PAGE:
After getting your first credit card, it may be challenging to determine what you should and shouldn’t buy. Suddenly, you have extra money available to you, and it may be tempting to spend it on anything and everything that comes to mind. Whether you just received your first credit card or are thinking of applying for a credit card, keep reading to learn 6 things you may not want to buy with a student credit card.
1. Monthly rent
Paying rent with a credit card may seem convenient, but it can have disadvantages. There’s a chance that your landlord may not even accept payments via credit card. However, if they do, paying rent with a credit card could mean extra costs. Landlords may often charge a processing fee that is a percentage of your rent payment each month.
Putting rent on a credit card could mean utilizing a large portion of your credit limit. A poor credit-utilization ratio can lead to a credit score decrease. It also means less room for other purchases or emergencies during the month. If you do use a credit card for rent, pay your credit card bill in full by your due date. Otherwise, it will accumulate interest.
Like monthly rent, there are often additional fees for using a credit card to pay your monthly insurance costs. Instead of paying fees for using a credit card, consider connecting your bank account and setting up autopay. This may allow you to avoid certain fees. Depending on your insurance provider, using autopay may even allow you to qualify for a discount.
Insurance costs can be high. Paying those costs with a credit card can contribute to the accumulation of credit card debt. If you don’t pay the balance in full and on time, you’ll have to pay extra in interest payments.
3. College tuition
While it may seem like a good idea to use your credit card to pay for tuition, it may not be the best option. Some colleges charge a processing fee to those paying with a card. They typically will not have fees for an eCheck. In addition, college tuition costs can be high, and you could end up using your full credit limit.
If you decide to use your credit card to pay for your tuition, look into the interest rates of student loans and your credit card. Most student loans offer lower interest rates than credit cards, meaning that you would spend less money in the long run if you take out a student loan.
4. Down payments
Making a down payment with a credit card on an item like a car is possible, but that doesn’t always make it an ideal. If buying a car, putting money down means you will have to borrow less using an auto loan. That may sound positive, but review the terms and conditions for the credit card and the loan first. Which option offers lower interest? Does either offer come with 0% interest for the first year?
Evaluate your options and make a decision that is right for your financial situation. Saving money should be your ultimate goal. Next, you should focus on building credit, this will help with interest rates on loans and so much more. But, remember to keep in mind your credit-utilization ratio and any other expenses that you may need to use your credit card for.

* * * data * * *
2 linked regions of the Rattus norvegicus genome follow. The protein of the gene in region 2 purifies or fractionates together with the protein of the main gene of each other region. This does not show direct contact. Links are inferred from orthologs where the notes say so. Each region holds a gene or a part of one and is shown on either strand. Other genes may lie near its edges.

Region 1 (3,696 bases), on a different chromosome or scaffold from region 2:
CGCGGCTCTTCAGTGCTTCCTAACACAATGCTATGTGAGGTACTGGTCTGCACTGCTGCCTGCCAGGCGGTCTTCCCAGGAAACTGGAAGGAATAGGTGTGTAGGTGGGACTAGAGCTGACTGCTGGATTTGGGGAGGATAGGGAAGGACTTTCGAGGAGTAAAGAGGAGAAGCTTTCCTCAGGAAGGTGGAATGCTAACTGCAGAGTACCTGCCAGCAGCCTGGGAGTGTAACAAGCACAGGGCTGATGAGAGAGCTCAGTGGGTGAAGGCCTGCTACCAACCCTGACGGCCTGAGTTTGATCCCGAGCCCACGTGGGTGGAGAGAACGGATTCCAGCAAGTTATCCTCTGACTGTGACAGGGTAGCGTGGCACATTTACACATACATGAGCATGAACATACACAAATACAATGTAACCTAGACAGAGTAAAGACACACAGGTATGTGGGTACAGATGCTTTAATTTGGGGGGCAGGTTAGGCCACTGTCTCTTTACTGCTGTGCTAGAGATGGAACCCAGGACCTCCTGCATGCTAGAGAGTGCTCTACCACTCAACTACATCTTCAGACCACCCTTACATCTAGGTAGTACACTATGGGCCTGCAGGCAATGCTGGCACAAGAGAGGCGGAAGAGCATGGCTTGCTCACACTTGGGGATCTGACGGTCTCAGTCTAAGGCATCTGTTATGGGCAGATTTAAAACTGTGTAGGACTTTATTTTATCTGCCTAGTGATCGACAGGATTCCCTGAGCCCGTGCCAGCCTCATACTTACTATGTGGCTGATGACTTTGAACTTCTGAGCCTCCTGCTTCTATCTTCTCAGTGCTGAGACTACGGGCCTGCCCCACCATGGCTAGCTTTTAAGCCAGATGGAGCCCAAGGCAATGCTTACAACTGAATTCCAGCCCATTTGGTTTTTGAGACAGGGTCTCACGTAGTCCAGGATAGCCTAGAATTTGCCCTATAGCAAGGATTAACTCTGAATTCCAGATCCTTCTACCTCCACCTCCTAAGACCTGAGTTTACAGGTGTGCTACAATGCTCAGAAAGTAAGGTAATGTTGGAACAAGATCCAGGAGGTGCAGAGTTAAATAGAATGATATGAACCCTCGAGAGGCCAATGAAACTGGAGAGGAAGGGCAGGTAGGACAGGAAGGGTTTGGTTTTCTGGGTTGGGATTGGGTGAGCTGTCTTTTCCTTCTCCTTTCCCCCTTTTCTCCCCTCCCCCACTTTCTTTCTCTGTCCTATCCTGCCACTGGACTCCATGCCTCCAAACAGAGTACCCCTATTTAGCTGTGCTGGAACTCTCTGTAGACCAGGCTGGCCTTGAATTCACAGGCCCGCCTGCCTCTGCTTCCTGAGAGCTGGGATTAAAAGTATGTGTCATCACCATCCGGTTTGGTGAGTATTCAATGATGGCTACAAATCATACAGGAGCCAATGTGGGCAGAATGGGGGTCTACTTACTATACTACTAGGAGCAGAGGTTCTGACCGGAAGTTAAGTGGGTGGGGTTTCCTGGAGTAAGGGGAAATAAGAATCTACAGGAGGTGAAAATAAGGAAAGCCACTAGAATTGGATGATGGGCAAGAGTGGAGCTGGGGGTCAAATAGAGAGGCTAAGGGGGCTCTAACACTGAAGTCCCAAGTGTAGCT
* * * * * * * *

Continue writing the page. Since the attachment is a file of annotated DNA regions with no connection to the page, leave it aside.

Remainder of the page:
While it may seem hard to believe, scholarship scams do exist. It’s essential to understand that scholarships aren’t reliable or legal if you have to make a payment in order to enter. Even if the provider promises that you will receive a large amount of money for college, do not participate. Providing a method of payment can result in credit card fraud and identity theft.
Instead of paying to enter a scholarship, find legitimate scholarships to apply for. If you’re having a hard time finding scholarships, check out CollegeData’s Scholarship Finder. This tool allows high school and college students to insert criteria like grades and interests in order to find scholarships they qualify for. Once you’ve found scholarships, learn how you can stand out when applying for scholarships.
6. Unnecessary purchases
It may be convenient and seem harmless to use your credit card for a day of shopping. However, the damage can add up quickly. Even if you’re staying home, a few online purchases here and there plus food delivery can make a significant dent in your credit limit.
Ensure that if you are using your credit card, you are only spending what you can afford to pay in full at the end of the month. The exception to that is if an emergency were to occur. Even if you have an emergency, try to make your minimum payment before the due date. Be smart with your purchases, and do your best to avoid overspending. If you come across an item you want to purchase, wait a few days before making the decision to purchase. This can help curb impulsive spending.
For first time credit cardholders, knowing what you should and shouldn’t buy with a student credit card is extremely important. Making poor purchasing decisions can result in bad credit and credit card debt. Aim to keep track of your credit card purchases and always make monthly payments on time. It's also important to remember that using a large percentage of your credit limit each month can result in a low credit utilization ratio and credit score decrease. If using a large percentage of your credit limit, you won’t have the money for other purchases such as unexpected needs or emergencies.